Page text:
PEI

Mask-making items good for business at P.E.I. fabric stores

Fabric stores on P.E.I. are seeing an increase in business as more people are making their own face masks to help stop the spread of COVID-19.

Customers looking for unique styles that also offer good protection

Selina Martens sifts through the different styles of cotton at Island Fabric in Charlottetown. (Shane Ross/CBC)

Fabric stores on P.E.I. are seeing an increase in business as more people are making their own face masks to help stop the spread of COVID-19.

Barb Perry, manager of Island Fabric Outlet in Charlottetown, said more than half her sales are now cotton fabric and elastics.

"We've been really busy," she said. "In fact, this past week we were busier even than we have been in the last couple of months."

Last week, P.E.I.'s Chief Public Health Officer Dr. Heather Morrison strongly recommended wearing masks at indoor public places where physical distancing is difficult.

Perry estimates she's had a 30 per cent increase in new customers during the pandemic. She was able to convert one part-time employee to full time.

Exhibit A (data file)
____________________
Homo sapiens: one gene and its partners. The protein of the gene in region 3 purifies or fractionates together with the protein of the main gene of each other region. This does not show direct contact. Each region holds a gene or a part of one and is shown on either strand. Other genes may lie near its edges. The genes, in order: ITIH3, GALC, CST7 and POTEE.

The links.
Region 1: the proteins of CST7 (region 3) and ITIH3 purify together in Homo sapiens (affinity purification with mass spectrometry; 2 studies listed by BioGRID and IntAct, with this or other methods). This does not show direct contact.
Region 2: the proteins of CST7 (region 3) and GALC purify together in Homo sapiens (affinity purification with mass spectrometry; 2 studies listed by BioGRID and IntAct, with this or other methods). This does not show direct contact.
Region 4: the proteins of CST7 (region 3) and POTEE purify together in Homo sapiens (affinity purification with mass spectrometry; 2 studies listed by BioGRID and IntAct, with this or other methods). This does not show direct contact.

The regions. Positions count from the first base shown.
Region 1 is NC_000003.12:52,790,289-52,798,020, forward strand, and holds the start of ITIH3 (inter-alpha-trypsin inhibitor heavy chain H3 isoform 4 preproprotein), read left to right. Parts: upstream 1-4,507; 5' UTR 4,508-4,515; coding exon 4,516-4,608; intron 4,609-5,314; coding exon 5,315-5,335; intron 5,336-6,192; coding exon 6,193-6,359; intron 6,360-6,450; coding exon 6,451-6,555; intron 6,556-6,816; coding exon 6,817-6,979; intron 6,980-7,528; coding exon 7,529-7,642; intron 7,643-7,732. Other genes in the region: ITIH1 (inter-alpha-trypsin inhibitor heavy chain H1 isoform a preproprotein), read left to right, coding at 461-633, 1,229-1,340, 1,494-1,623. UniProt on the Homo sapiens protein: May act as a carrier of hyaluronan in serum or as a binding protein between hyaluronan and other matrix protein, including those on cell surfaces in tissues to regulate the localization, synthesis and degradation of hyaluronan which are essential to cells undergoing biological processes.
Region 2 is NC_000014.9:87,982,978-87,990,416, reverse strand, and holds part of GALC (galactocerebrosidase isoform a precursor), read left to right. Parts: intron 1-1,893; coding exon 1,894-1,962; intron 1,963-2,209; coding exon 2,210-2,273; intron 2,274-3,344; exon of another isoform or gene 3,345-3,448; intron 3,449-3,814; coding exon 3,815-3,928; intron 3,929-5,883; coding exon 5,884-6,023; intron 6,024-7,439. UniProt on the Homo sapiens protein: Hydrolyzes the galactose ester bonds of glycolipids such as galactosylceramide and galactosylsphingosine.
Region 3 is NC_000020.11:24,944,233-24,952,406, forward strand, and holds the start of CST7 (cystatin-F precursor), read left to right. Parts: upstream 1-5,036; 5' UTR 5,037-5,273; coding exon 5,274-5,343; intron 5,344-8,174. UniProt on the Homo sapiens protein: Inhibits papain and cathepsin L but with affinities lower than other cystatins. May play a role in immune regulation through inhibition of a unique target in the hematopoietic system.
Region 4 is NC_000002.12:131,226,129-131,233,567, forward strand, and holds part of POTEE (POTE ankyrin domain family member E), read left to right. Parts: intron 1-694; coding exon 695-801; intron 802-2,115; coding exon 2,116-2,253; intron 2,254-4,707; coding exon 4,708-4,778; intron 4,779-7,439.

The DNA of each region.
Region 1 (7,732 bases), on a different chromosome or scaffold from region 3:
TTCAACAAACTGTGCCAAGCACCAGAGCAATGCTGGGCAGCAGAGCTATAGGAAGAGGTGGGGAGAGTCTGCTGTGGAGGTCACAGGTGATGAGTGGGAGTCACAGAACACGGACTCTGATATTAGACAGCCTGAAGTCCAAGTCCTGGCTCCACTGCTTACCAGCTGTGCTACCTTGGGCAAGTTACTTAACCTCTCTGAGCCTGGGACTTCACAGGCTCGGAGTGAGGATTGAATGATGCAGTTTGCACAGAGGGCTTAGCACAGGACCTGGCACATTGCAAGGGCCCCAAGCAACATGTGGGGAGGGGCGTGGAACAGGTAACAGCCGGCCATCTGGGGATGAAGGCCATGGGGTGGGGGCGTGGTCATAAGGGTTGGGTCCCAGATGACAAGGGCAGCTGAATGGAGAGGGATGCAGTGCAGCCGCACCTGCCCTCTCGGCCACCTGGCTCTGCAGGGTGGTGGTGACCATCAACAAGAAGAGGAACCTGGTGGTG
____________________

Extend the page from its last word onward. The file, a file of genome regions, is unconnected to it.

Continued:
Suzanne Lane, owner of Quilting B and More in Charlottetown, has also seen an increase in business.

Men are very hard to find masks for. They're fussy.— Suzanne Lane

She said most of her customers are women who are making masks for their families.

"Men are very hard to find masks for," she said with a chuckle. "They're fussy. They don't want flowers, they don't want any pink. I get that a lot from the ladies coming in."

Lane said people want something that will look fashionable but also offer protection.

Suzanne Lane, right, and Stephanie Whitlock have seen lots of new customers at Quilting B and More. (Shane Ross/CBC)

"I've had a few grandmothers come in who are making them for their grandchildren and they've got grandchildren who are 14, 15, 16, and it's not cool to wear a mask when you're that age and so they're trying to find something that these kids will like wear so we're getting all kinds of questions."

She said some people add a layer of interfacing to help the mask keep its shape.

Lane and Perry don't make masks for sale, but said there are patterns and videos online that show how to make them.

Perry said she has sold cotton with patterns ranging from lobsters to sea glass to motorcycles.

"A lot of people want something unique to show their interests or their job or just something funky," she said.

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